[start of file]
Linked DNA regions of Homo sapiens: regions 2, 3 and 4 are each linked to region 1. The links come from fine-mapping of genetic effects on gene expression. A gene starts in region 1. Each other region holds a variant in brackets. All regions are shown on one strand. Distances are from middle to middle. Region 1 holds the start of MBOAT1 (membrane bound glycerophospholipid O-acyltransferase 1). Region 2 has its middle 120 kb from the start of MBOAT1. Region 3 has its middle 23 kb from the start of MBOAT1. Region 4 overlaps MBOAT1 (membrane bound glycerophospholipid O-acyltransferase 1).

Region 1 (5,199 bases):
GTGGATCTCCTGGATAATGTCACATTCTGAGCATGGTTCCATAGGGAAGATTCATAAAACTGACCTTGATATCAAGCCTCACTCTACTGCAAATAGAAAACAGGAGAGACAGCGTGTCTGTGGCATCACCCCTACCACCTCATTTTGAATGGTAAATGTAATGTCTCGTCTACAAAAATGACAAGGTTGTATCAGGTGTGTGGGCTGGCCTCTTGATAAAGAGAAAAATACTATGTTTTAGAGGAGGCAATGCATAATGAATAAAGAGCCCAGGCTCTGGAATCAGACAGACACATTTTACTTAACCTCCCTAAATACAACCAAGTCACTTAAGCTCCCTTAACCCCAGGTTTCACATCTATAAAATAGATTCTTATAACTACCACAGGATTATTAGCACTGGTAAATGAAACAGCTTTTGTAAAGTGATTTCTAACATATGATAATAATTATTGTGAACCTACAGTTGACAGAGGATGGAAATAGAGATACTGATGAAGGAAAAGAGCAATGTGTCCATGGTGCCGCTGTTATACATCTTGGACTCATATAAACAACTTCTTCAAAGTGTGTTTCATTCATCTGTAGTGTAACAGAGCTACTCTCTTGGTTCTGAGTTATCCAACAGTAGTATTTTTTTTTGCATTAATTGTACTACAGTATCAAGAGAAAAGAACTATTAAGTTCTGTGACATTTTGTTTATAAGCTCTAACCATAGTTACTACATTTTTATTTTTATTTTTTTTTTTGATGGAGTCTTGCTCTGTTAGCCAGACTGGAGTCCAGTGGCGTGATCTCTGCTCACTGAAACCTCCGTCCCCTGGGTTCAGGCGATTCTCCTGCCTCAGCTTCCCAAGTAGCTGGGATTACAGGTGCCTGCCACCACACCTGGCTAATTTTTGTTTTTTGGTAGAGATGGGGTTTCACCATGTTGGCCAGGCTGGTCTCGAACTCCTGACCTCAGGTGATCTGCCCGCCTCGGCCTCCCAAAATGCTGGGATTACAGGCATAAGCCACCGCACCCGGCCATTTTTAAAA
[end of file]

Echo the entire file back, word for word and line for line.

Linked DNA regions of Homo sapiens: regions 2, 3 and 4 are each linked to region 1. The links come from fine-mapping of genetic effects on gene expression. A gene starts in region 1. Each other region holds a variant in brackets. All regions are shown on one strand. Distances are from middle to middle. Region 1 holds the start of MBOAT1 (membrane bound glycerophospholipid O-acyltransferase 1). Region 2 has its middle 120 kb from the start of MBOAT1. Region 3 has its middle 23 kb from the start of MBOAT1. Region 4 overlaps MBOAT1 (membrane bound glycerophospholipid O-acyltransferase 1).

Region 1 (5,199 bases):
GTGGATCTCCTGGATAATGTCACATTCTGAGCATGGTTCCATAGGGAAGATTCATAAAACTGACCTTGATATCAAGCCTCACTCTACTGCAAATAGAAAACAGGAGAGACAGCGTGTCTGTGGCATCACCCCTACCACCTCATTTTGAATGGTAAATGTAATGTCTCGTCTACAAAAATGACAAGGTTGTATCAGGTGTGTGGGCTGGCCTCTTGATAAAGAGAAAAATACTATGTTTTAGAGGAGGCAATGCATAATGAATAAAGAGCCCAGGCTCTGGAATCAGACAGACACATTTTACTTAACCTCCCTAAATACAACCAAGTCACTTAAGCTCCCTTAACCCCAGGTTTCACATCTATAAAATAGATTCTTATAACTACCACAGGATTATTAGCACTGGTAAATGAAACAGCTTTTGTAAAGTGATTTCTAACATATGATAATAATTATTGTGAACCTACAGTTGACAGAGGATGGAAATAGAGATACTGATGAAGGAAAAGAGCAATGTGTCCATGGTGCCGCTGTTATACATCTTGGACTCATATAAACAACTTCTTCAAAGTGTGTTTCATTCATCTGTAGTGTAACAGAGCTACTCTCTTGGTTCTGAGTTATCCAACAGTAGTATTTTTTTTTGCATTAATTGTACTACAGTATCAAGAGAAAAGAACTATTAAGTTCTGTGACATTTTGTTTATAAGCTCTAACCATAGTTACTACATTTTTATTTTTATTTTTTTTTTTGATGGAGTCTTGCTCTGTTAGCCAGACTGGAGTCCAGTGGCGTGATCTCTGCTCACTGAAACCTCCGTCCCCTGGGTTCAGGCGATTCTCCTGCCTCAGCTTCCCAAGTAGCTGGGATTACAGGTGCCTGCCACCACACCTGGCTAATTTTTGTTTTTTGGTAGAGATGGGGTTTCACCATGTTGGCCAGGCTGGTCTCGAACTCCTGACCTCAGGTGATCTGCCCGCCTCGGCCTCCCAAAATGCTGGGATTACAGGCATAAGCCACCGCACCCGGCCATTTTTAAAA